Helping Children Survive the Deadly Impact Of Drought

Wednesday 28 March 2018

Asinyen and her baby live in Turkana County,Kenya.

Asinyen* is a 24-year-old mother of two living in Kerio location, Turkana County. Her family was adversely affected by the current drought, and 90% of their livestock have died off. Furthermore, the once a mother of two; lost her one-year-old son after he started to diarhoea and vomit one evening and by dawn he was dead. Kerio location in northern Kenya is one of the areas that was severely affected by the drought in 2017.  

Save the Children staff met Asinyen during a drought response outreach session in June 2017. Her remaining son was malnourished and the condition moved from bad to worse due to lack of food. Her son was admitted at Kerio hospital for one week. After his condition improved, he was later discharged and enrolled in the Outpatient Therapeutic Programme (OTP) implemented by Save the Children. Asinyen also benefitted from the Blanket Supplementary Feeding Programme (BSFP). 

To support children and mothers like Asinyen, Save the Children deployed a primary health care unit to strengthen the Ministry of Health’s capacity to provide curative services for children and adults, and Asinyen and her son benefitted from the screening and regular medical check-ups.

In an interview with Save the Children staff in June 2017, Asinyen said: “This drought was bad for us. We ate only one meal a day. I was always hungry and had trouble breastfeeding my remaining son. On a good day, the children got some portions of rice for lunch. The only difference between this drought and the 2011 one is that we are getting help from organisations like Save the Children. Our children were treated by health workers who visited our village. In 2011 we were not getting any help.”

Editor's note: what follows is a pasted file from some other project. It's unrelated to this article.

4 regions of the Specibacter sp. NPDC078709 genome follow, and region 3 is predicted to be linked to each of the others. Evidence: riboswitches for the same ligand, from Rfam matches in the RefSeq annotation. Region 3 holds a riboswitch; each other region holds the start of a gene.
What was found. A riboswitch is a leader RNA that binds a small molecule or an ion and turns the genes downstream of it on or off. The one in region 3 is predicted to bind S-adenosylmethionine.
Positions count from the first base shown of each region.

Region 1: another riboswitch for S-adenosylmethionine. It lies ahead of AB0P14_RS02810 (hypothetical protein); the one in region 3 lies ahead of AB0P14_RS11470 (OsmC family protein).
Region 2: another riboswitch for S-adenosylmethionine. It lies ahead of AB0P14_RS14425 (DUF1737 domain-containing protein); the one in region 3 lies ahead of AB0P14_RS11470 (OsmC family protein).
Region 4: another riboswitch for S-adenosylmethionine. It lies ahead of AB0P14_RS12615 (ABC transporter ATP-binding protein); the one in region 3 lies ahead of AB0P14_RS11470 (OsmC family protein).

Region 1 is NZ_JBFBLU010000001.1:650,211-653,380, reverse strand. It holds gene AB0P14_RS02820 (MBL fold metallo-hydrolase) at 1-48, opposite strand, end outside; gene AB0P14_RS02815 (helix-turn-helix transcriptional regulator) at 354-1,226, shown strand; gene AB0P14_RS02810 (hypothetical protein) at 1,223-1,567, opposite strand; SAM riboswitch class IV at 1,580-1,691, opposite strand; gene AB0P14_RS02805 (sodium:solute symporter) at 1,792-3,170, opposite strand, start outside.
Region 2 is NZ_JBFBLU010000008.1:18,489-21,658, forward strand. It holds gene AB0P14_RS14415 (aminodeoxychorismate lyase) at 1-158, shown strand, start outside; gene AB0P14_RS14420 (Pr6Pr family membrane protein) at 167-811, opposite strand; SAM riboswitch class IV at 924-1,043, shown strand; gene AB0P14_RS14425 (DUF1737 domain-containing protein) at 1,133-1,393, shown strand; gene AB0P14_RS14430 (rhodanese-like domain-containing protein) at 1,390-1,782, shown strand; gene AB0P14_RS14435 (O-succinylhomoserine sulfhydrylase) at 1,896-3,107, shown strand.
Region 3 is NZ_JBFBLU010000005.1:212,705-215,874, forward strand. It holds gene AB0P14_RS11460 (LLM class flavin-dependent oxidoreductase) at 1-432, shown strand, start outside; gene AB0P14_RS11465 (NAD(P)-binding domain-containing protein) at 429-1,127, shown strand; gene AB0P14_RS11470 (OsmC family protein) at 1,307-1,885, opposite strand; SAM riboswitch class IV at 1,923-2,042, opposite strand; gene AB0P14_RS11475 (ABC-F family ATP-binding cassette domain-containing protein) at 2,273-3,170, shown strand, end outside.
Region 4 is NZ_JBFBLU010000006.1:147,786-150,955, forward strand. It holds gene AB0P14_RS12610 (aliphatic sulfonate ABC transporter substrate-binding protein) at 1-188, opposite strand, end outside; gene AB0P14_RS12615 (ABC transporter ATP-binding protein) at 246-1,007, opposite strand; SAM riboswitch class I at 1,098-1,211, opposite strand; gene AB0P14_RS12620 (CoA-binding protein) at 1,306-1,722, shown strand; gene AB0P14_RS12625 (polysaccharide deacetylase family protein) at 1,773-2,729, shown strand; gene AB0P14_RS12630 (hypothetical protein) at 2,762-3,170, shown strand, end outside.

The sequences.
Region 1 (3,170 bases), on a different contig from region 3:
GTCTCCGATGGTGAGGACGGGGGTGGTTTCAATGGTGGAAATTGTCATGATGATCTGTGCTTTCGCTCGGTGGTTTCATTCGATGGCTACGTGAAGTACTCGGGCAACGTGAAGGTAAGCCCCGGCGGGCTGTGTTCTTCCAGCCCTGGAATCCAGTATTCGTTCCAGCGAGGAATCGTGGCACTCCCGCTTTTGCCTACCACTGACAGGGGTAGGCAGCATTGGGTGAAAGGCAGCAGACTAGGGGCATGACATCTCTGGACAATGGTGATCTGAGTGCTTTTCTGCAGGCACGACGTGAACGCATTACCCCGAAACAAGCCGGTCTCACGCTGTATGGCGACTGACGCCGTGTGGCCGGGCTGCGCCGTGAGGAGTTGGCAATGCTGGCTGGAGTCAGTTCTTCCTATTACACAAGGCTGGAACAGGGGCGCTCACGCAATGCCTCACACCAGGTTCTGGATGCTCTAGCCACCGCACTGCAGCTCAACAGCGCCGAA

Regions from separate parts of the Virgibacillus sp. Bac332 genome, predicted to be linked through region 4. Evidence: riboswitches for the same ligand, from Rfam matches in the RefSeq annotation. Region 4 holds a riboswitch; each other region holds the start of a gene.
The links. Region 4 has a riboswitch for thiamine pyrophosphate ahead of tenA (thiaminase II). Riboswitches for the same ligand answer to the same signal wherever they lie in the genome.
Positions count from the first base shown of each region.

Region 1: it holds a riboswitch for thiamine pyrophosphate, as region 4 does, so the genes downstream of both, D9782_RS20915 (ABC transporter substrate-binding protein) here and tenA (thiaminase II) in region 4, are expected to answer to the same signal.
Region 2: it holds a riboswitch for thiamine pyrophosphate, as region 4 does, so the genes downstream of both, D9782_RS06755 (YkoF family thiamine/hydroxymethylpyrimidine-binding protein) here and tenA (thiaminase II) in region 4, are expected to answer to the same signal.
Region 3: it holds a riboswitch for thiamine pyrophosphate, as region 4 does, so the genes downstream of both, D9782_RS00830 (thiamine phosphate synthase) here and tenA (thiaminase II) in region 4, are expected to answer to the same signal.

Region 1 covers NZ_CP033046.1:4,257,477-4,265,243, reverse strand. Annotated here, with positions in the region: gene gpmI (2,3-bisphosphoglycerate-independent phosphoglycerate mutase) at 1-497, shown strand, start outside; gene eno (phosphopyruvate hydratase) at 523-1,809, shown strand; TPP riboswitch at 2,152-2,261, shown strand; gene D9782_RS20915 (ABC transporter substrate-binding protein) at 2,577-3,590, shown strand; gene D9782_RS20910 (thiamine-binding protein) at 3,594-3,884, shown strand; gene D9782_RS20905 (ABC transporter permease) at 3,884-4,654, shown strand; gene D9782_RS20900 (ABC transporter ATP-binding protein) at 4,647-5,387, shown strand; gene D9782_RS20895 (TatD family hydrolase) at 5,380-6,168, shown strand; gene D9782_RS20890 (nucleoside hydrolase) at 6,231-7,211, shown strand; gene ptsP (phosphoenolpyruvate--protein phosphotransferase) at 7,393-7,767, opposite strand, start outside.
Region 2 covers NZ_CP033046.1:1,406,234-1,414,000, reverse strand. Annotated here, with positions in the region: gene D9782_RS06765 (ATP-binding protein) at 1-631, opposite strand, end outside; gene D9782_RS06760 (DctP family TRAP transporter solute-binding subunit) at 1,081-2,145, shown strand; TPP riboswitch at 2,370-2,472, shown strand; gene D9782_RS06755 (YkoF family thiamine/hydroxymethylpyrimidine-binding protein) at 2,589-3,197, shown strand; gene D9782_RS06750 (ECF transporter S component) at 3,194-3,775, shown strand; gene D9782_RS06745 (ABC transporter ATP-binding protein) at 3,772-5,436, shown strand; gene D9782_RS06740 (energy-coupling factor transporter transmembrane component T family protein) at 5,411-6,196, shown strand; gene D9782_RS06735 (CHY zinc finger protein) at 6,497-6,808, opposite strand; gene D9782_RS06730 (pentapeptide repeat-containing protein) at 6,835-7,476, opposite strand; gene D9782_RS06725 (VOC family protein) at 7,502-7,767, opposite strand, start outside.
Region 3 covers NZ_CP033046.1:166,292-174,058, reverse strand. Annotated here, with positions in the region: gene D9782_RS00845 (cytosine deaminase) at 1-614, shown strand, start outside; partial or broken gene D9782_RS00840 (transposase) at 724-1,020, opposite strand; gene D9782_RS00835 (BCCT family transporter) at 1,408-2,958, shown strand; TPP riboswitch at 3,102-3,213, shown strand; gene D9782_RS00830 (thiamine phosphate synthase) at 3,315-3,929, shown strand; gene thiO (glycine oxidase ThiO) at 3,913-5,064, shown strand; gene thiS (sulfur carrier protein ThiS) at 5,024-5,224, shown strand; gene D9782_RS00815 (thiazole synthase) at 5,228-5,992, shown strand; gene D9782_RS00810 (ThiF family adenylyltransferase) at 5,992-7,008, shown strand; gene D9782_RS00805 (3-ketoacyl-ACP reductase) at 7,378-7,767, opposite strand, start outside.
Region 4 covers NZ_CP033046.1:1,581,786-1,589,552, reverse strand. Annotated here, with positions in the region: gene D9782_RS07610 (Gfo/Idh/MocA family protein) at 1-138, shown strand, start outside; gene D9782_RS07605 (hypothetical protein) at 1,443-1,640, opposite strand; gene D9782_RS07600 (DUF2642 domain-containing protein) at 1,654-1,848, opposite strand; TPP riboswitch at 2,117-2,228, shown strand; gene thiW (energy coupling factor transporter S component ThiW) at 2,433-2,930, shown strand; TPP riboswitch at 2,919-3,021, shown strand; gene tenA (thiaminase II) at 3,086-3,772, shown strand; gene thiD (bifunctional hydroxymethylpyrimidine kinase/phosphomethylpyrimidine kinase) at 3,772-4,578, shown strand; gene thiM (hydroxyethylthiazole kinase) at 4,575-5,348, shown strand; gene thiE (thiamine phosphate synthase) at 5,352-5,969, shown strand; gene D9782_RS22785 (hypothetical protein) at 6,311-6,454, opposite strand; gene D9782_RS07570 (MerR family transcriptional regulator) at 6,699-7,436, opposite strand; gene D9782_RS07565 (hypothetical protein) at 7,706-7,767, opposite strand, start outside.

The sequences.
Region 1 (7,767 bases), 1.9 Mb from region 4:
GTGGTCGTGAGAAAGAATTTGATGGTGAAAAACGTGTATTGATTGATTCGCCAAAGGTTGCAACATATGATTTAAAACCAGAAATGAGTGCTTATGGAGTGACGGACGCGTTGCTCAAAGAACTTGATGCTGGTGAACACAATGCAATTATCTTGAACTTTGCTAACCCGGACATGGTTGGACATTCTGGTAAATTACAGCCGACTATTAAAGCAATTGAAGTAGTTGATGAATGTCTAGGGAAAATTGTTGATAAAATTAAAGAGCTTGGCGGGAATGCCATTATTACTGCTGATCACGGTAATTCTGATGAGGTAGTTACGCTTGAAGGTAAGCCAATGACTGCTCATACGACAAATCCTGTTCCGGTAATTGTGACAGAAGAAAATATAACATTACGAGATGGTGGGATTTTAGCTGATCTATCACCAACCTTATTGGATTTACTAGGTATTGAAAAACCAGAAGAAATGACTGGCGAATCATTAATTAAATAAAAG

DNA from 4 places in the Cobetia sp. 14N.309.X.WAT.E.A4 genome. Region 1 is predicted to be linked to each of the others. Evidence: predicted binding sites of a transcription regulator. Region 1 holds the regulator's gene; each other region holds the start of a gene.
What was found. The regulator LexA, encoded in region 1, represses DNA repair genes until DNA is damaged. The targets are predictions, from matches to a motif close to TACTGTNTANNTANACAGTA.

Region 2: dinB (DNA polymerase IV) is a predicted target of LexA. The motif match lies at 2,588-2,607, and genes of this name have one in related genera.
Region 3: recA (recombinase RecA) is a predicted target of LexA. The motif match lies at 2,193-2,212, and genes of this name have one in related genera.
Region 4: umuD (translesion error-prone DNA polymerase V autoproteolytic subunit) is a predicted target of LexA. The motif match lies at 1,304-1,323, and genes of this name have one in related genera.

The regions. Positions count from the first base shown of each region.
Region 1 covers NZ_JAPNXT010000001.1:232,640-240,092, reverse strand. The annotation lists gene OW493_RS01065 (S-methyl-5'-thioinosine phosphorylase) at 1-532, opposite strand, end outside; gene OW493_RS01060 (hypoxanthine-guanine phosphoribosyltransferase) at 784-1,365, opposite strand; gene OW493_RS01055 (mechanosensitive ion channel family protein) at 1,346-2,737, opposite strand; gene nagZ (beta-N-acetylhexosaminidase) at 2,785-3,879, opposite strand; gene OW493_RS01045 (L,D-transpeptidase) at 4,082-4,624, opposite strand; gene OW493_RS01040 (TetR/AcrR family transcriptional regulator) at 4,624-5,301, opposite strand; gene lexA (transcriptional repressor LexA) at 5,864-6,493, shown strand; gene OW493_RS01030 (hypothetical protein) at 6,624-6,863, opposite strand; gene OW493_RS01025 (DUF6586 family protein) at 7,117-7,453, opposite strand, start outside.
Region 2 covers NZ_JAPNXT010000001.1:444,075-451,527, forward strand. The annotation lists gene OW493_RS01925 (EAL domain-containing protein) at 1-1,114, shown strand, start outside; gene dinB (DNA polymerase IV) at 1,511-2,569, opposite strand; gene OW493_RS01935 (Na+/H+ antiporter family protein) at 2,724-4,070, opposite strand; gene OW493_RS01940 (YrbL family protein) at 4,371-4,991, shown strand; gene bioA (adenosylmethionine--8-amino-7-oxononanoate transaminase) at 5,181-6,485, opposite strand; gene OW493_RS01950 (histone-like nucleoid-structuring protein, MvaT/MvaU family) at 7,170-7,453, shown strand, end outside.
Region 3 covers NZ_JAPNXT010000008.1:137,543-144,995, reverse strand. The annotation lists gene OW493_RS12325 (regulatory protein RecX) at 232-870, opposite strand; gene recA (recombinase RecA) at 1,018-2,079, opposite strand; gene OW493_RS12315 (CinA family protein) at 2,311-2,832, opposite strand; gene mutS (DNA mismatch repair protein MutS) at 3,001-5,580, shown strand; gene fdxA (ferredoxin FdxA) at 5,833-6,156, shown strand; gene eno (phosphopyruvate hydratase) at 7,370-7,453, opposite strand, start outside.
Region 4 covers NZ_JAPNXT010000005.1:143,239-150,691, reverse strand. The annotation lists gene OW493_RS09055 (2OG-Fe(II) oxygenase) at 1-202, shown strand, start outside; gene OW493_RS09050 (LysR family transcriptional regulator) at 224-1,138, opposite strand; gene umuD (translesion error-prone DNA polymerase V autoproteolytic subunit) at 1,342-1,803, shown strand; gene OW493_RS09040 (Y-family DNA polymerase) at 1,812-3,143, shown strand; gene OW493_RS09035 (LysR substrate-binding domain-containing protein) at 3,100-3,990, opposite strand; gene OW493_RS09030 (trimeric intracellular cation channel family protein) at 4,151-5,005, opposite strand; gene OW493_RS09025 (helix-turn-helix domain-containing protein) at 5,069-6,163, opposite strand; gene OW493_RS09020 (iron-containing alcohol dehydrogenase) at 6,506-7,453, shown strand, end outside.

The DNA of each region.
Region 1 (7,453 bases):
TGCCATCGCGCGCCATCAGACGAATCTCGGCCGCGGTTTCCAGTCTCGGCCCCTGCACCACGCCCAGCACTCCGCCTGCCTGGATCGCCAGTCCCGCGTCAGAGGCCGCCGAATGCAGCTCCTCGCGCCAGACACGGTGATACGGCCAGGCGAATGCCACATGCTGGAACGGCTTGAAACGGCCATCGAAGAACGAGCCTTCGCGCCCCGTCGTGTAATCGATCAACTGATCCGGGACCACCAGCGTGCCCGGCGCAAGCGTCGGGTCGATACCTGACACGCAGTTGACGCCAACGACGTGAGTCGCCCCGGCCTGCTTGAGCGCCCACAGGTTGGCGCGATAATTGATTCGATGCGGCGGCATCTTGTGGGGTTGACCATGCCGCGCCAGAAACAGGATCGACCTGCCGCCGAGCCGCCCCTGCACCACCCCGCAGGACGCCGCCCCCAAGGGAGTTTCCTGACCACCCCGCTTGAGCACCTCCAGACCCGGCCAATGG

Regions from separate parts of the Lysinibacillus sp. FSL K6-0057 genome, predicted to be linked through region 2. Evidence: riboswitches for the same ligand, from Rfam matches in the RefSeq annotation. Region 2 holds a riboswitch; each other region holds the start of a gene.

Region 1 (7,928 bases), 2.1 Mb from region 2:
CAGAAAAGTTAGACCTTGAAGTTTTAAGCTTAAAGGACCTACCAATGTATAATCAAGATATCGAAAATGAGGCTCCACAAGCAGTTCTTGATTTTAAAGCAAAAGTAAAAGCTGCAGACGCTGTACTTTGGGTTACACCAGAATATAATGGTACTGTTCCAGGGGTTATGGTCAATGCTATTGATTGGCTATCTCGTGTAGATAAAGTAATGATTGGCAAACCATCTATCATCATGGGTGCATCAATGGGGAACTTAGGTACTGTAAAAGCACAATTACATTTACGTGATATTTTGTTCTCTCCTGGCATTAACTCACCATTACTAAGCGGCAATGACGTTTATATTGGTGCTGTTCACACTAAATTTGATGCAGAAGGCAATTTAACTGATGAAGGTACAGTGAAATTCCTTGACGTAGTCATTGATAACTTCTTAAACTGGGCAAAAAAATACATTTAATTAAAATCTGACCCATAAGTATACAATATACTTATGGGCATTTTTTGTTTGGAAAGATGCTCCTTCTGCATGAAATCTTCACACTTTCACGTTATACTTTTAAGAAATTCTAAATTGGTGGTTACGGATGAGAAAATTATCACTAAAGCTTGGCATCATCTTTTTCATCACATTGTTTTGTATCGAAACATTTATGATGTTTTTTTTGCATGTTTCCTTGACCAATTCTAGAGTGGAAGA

Save the Children staff visiting Asinyen as part of follow up

“It is likely that Asinyen’s younger son died from severe malnutrition. The drought was getting worse and the cost of living was high, shrinking the food rations in the household. Unfortunately, he had never been brought to the outreaches for screening. The remaining son was moderately malnourished when we first saw him at the outreach. He later became severely malnourished because of hunger at home. We got him admitted in hospital, he recovered and we enrolled him into the outpatient therapeutic programme,” says Gabriel Ekale, Save the Children Emergency Food Security and Livelihoods Officer.

Since 2013, the level of acute malnutrition in Turkana County has reduced significantly from as high as 1 in every 3 children as recorded in Jan 2017 to 1 in every 6 children.

Livestock carcass due to the drought.

According to the Turkana County Nutrition Technical Forum, this improvement is attributed to a robust and integrated emergency response strategy mounted by Save the Children and other partners led by Government through BSFP, integrated health and nutrition outreaches, hunger safety net and other cash transfer programmes, general food distribution, Water Sanitation and Hygiene (WASH), and child protection interventions among others. The situation was further boosted by relatively better performance of the short rains season late last year.

Save the Children is working with the Ministry of Health in three sub-counties: Turkana Central, Turkana North, and Kibish where they have established outreach sites in communities that are at least 10km from existing functional health facilities in order to reach remote communities who are desperately in need of assistance. 

*Names have been changed to protect identity